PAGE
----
The most common theme among the external regulations is the need to manage risk. These risks can be financial misstatement, inadvertent release of sensitive data, or poor data quality used to make key decisions. The proliferation of regulations and standards creates challenges for data governance professionals, particularly when multiple regulations overlap the data being managed. Organizations often launch data governance initiatives to address these challenges.

Understanding what data governance is not can help identify what it is. In particular, data governance is not:

  • Change management
  • Data cleansing or extract, transform and load data (ETL)
  • Data warehousing
  • Database design

Data governance applies to each of these disciplines or processes; however, it is not included in any of them.

Historically, data has been collected and managed at the individual department level for its own needs. Each department has developed procedures, formats, and terminology that fit its unique situation and preferences. Without the need for integration or exchange data, inconsistencies are harmless.

Today, however mission goals and legal mandates both require large organizations to report on their activities at the enterprise/organization level. This means that such organizations need to:

  • Migrate data from legacy systems into new systems and formats
  • Integrate and synchronize data from varied systems that use different formats, field names, and data characteristics
  • Reconcile inconsistent or redundant terminology into a single data dictionary providing agreed upon definitions and properties for each element
  • Report data in standard formats with standard interpretations

Data governance is a component of data management. It provides and enforces enterprise-wide data standards, common vocabulary, and reports and promotes the development and use of standardized data. It enables the organization to more easily integrate, synchronize and consolidate data from different departments, exchange data with other organizations in a common format, and communicate effectively through shared term and report formats. (Please see figure below for graphical representation)


The implementation of a data governance initiative may vary in scope as well as origin. Sometimes an executive mandate will arise to initiate an enterprise-wide effort. Other times, the mandate will be to create a pilot project or projects, limited in scope and objectives, aimed at either resolving existing issues or demonstrating value. The data governance initiative may originate lower down in the organization’s hierarchy, and will be deployed in a limited scope to demonstrate value to potential sponsors higher up in the organization. The initial scope of an implementation can vary greatly as well, from the review of a one-off IT system, to a cross-organization initiative.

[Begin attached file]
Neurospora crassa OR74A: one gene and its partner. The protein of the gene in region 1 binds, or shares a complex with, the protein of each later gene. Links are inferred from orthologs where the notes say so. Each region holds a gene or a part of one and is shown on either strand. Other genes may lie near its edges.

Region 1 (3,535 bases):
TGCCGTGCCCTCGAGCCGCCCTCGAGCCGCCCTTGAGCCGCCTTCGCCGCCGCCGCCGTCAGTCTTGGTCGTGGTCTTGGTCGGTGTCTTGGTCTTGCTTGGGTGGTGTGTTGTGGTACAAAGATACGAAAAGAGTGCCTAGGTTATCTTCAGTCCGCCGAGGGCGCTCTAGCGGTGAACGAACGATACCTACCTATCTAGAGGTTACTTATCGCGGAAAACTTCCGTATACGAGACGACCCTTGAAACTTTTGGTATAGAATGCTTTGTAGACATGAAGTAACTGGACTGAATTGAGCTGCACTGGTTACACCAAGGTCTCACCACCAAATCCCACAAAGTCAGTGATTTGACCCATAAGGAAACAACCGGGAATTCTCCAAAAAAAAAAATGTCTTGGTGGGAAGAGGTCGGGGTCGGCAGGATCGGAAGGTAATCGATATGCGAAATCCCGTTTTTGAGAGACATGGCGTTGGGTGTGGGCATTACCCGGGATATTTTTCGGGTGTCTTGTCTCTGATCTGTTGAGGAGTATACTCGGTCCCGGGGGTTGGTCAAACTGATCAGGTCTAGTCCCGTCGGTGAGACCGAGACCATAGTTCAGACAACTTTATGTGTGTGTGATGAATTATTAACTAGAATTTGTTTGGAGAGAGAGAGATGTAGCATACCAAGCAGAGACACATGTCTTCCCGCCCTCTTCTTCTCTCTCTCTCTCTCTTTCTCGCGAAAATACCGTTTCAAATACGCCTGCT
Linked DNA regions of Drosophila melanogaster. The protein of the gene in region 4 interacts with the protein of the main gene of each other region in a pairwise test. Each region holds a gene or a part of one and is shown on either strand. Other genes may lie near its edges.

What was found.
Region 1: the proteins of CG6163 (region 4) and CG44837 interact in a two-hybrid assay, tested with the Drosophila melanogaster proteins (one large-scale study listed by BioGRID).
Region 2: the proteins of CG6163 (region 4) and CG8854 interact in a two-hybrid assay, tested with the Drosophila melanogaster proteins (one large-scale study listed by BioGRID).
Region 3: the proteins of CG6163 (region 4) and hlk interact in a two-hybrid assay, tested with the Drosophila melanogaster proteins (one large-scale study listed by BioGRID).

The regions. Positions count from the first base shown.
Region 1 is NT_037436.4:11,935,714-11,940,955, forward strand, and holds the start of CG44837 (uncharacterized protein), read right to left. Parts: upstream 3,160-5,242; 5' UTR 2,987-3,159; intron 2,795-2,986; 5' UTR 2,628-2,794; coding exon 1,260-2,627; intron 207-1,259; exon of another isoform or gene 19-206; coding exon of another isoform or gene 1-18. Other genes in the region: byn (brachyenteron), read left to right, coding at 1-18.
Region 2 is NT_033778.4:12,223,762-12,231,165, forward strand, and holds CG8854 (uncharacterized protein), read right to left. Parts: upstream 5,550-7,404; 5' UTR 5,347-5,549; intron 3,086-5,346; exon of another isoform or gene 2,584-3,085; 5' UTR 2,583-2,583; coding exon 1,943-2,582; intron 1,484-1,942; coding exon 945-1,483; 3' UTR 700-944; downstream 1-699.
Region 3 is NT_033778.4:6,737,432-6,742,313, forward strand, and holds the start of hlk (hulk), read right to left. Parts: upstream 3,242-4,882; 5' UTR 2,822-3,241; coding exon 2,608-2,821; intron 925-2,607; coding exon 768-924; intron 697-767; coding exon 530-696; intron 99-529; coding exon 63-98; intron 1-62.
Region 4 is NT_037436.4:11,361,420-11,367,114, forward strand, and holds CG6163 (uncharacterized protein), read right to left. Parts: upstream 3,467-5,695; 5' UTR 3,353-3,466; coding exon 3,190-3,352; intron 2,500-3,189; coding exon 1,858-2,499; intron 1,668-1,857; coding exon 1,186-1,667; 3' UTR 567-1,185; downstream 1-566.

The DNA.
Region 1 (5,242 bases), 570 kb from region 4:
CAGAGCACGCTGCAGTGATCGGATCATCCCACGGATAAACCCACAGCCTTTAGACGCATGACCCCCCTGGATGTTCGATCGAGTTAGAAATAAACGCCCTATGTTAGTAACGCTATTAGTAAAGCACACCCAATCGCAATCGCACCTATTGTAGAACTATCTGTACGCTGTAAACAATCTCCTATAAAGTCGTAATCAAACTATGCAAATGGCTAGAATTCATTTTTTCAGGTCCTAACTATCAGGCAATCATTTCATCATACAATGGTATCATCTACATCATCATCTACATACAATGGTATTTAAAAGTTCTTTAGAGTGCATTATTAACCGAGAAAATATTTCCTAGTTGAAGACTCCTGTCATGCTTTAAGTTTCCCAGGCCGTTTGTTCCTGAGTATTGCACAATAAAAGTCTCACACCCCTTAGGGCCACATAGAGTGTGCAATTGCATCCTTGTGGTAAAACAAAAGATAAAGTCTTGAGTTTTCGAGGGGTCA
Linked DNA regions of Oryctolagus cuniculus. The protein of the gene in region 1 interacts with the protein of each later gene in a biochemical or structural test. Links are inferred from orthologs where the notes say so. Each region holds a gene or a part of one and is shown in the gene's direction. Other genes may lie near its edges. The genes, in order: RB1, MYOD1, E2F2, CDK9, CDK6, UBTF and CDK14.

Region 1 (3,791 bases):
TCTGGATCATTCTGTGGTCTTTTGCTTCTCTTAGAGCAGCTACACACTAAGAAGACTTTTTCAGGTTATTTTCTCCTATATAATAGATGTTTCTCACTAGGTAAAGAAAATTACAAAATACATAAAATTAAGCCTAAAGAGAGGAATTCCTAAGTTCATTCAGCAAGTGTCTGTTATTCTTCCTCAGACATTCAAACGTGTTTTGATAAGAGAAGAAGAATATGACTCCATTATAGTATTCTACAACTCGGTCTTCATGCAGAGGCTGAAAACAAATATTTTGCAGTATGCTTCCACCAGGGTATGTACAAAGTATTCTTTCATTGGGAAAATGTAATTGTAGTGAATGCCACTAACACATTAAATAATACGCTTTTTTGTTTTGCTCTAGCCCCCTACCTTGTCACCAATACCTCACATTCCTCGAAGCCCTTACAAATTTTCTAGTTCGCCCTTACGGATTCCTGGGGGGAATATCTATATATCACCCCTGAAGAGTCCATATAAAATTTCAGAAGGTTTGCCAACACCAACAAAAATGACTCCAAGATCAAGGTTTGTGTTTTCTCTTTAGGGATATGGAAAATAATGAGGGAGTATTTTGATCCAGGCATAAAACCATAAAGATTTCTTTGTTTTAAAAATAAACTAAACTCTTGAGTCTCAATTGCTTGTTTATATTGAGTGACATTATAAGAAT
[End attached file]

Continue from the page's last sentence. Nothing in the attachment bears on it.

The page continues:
With data governance, an organization can strategically focus on improving data quality, protecting sensitive data, promoting the efficient sharing of information, providing trusted business-critical data, and managing information throughout its lifecycle.

Data governance enables organizations to convert enterprise data into a strategic asset that can be used to create competitive advantage and drive economic value. It can improve financial performance, increase operational effectiveness and efficiency. and allow full compliance with regulatory requirements.

Rob Drewniak is vice president, strategic and advisory services, for Hayes Management Consulting.

Platinum Sponsors




Gold Sponsors


Subscribe to Updates

Search All HIStalk Sites

Recent Comments

  1. Re: Walmart Health: Just had a great dental visit this morning, which was preceded by helpful reminders from Epic, and…

  2. NextGen announcement on Rusty makes me wonder why he was asked to leave abruptly. Knowing him, I can think of…

  3. "New Haven, CT-based medical billing and patient communications startup Inbox Health..." What you're literally saying here is that the firm…

  4. RE: Josephine County Public Health department in Oregon administer COVID-19 vaccines to fellow stranded motorists. "Hey, you guys over there…

  5. United is regularly referred to as "The Evil Empire" in the independent pediatric space (where I live). They are the…